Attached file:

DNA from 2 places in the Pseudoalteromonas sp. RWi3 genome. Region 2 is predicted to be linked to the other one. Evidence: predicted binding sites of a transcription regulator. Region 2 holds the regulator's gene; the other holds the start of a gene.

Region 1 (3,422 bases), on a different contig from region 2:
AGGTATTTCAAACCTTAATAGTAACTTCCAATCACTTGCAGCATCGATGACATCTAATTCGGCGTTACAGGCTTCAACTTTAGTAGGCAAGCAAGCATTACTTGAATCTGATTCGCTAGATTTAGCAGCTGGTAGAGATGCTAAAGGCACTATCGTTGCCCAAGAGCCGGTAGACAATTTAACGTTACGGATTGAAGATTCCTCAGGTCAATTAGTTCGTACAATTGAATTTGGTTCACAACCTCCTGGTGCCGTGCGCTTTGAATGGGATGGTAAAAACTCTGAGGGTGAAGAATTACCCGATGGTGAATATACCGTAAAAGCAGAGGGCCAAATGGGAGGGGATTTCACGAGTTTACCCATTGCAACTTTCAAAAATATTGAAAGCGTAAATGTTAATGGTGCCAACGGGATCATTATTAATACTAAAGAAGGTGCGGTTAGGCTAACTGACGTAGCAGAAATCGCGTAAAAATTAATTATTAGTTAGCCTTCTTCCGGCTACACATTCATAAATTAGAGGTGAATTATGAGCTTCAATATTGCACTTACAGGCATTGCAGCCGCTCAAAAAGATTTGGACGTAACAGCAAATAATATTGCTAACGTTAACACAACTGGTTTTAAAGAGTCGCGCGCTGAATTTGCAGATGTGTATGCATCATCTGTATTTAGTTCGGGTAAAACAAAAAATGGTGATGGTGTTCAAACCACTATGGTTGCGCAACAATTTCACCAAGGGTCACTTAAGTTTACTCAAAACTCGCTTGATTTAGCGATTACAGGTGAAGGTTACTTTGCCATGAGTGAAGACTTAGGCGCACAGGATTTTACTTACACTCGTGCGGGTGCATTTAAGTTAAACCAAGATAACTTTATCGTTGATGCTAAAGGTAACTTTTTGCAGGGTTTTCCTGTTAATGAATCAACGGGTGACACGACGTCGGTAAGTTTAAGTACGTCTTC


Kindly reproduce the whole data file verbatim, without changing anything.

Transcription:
DNA from 2 places in the Pseudoalteromonas sp. RWi3 genome. Region 2 is predicted to be linked to the other one. Evidence: predicted binding sites of a transcription regulator. Region 2 holds the regulator's gene; the other holds the start of a gene.

Region 1 (3,422 bases), on a different contig from region 2:
AGGTATTTCAAACCTTAATAGTAACTTCCAATCACTTGCAGCATCGATGACATCTAATTCGGCGTTACAGGCTTCAACTTTAGTAGGCAAGCAAGCATTACTTGAATCTGATTCGCTAGATTTAGCAGCTGGTAGAGATGCTAAAGGCACTATCGTTGCCCAAGAGCCGGTAGACAATTTAACGTTACGGATTGAAGATTCCTCAGGTCAATTAGTTCGTACAATTGAATTTGGTTCACAACCTCCTGGTGCCGTGCGCTTTGAATGGGATGGTAAAAACTCTGAGGGTGAAGAATTACCCGATGGTGAATATACCGTAAAAGCAGAGGGCCAAATGGGAGGGGATTTCACGAGTTTACCCATTGCAACTTTCAAAAATATTGAAAGCGTAAATGTTAATGGTGCCAACGGGATCATTATTAATACTAAAGAAGGTGCGGTTAGGCTAACTGACGTAGCAGAAATCGCGTAAAAATTAATTATTAGTTAGCCTTCTTCCGGCTACACATTCATAAATTAGAGGTGAATTATGAGCTTCAATATTGCACTTACAGGCATTGCAGCCGCTCAAAAAGATTTGGACGTAACAGCAAATAATATTGCTAACGTTAACACAACTGGTTTTAAAGAGTCGCGCGCTGAATTTGCAGATGTGTATGCATCATCTGTATTTAGTTCGGGTAAAACAAAAAATGGTGATGGTGTTCAAACCACTATGGTTGCGCAACAATTTCACCAAGGGTCACTTAAGTTTACTCAAAACTCGCTTGATTTAGCGATTACAGGTGAAGGTTACTTTGCCATGAGTGAAGACTTAGGCGCACAGGATTTTACTTACACTCGTGCGGGTGCATTTAAGTTAAACCAAGATAACTTTATCGTTGATGCTAAAGGTAACTTTTTGCAGGGTTTTCCTGTTAATGAATCAACGGGTGACACGACGTCGGTAAGTTTAAGTACGTCTTC